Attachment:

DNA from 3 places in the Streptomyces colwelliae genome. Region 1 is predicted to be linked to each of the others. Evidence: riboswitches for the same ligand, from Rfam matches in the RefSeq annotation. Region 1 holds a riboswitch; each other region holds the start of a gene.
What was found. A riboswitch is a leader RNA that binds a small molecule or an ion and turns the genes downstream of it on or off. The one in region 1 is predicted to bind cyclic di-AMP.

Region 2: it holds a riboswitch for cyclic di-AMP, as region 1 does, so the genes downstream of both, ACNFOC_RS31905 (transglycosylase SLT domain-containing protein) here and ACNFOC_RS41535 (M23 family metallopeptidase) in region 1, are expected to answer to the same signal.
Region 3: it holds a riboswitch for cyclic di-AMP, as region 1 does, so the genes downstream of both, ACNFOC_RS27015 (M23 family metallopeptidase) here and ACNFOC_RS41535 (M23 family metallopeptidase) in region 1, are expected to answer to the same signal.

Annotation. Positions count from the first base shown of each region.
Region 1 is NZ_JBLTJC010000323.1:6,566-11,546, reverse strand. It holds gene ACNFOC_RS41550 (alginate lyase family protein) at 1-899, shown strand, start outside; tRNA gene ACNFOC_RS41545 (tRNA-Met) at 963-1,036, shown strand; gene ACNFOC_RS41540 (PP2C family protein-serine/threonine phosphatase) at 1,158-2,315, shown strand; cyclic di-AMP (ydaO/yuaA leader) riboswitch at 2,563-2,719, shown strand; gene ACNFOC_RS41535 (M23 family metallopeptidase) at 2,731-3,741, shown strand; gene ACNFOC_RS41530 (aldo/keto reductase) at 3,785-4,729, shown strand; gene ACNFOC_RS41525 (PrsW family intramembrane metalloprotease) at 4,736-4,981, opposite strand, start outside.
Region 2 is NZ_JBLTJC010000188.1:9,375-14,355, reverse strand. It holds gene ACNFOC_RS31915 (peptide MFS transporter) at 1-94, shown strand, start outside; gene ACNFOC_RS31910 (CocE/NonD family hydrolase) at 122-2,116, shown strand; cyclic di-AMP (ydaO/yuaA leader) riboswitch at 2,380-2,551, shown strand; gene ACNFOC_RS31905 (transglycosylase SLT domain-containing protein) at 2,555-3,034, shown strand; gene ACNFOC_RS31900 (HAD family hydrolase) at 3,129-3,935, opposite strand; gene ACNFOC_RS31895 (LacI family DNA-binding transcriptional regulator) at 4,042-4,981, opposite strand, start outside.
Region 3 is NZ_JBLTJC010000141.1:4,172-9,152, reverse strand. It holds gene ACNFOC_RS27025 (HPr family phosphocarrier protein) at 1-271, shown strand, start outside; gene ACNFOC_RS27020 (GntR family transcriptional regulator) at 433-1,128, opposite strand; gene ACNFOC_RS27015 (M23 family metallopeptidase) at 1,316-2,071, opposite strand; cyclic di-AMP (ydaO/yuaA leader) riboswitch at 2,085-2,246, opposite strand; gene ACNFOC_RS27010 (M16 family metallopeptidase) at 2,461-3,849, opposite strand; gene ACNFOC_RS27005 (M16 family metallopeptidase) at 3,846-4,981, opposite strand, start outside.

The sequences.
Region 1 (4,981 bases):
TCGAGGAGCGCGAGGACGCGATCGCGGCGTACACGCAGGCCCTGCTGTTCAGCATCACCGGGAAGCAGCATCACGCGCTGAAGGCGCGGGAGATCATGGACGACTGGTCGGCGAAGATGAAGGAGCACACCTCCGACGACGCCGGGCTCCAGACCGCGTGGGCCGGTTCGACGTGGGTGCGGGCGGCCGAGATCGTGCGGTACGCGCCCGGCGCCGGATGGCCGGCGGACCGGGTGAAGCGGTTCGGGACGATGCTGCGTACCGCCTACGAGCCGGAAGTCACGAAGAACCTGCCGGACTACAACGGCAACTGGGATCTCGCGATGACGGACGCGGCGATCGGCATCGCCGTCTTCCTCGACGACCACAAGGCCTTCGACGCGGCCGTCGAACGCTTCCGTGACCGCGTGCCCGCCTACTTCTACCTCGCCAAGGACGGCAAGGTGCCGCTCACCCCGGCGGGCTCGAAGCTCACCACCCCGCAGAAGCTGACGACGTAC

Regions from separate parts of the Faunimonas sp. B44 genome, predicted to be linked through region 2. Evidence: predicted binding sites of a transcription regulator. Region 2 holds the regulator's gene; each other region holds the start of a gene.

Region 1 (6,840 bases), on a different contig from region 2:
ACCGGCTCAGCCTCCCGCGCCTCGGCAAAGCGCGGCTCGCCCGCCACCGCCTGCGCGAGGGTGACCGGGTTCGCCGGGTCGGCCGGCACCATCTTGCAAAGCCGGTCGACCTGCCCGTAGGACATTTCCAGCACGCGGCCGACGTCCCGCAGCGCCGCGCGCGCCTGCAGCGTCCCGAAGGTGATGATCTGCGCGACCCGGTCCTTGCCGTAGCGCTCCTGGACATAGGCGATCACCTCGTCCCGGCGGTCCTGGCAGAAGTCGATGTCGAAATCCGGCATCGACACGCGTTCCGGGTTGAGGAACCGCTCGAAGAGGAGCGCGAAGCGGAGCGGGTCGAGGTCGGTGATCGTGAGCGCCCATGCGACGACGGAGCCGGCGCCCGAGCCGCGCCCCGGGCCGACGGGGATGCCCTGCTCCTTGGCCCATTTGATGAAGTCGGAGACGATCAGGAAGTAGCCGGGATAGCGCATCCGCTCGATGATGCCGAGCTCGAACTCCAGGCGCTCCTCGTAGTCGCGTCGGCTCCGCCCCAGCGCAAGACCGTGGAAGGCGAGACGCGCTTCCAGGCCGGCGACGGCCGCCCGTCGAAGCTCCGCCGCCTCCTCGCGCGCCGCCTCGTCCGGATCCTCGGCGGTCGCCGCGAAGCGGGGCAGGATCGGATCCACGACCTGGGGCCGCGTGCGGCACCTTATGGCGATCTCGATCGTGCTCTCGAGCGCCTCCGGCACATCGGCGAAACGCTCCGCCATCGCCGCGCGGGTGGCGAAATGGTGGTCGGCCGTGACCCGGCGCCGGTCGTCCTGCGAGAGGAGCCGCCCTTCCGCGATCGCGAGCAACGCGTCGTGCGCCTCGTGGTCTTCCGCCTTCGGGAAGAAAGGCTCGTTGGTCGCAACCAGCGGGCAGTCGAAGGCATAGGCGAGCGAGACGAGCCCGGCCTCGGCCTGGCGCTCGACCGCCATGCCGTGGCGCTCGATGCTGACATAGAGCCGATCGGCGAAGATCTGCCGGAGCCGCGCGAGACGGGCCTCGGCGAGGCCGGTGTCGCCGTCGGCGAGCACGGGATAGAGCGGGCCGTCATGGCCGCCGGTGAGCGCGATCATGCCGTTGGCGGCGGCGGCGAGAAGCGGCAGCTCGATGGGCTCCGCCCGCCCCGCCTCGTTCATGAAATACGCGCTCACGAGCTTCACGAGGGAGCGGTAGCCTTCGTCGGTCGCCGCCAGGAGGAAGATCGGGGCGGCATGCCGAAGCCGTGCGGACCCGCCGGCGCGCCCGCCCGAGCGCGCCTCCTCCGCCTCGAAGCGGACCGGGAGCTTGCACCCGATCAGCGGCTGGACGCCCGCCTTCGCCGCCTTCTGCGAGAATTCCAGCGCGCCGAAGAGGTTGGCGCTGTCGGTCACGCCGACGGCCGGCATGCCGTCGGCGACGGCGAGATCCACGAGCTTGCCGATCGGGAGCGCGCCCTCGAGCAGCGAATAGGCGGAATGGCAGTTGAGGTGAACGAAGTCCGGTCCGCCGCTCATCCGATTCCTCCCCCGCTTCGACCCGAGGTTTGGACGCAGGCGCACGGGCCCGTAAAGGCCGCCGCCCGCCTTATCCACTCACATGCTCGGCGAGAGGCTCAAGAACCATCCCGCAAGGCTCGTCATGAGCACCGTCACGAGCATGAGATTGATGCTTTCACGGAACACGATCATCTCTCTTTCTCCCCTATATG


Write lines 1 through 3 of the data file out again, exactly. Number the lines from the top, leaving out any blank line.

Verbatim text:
DNA from 3 places in the Streptomyces colwelliae genome. Region 1 is predicted to be linked to each of the others. Evidence: riboswitches for the same ligand, from Rfam matches in the RefSeq annotation. Region 1 holds a riboswitch; each other region holds the start of a gene.
What was found. A riboswitch is a leader RNA that binds a small molecule or an ion and turns the genes downstream of it on or off. The one in region 1 is predicted to bind cyclic di-AMP.

Region 2: it holds a riboswitch for cyclic di-AMP, as region 1 does, so the genes downstream of both, ACNFOC_RS31905 (transglycosylase SLT domain-containing protein) here and ACNFOC_RS41535 (M23 family metallopeptidase) in region 1, are expected to answer to the same signal.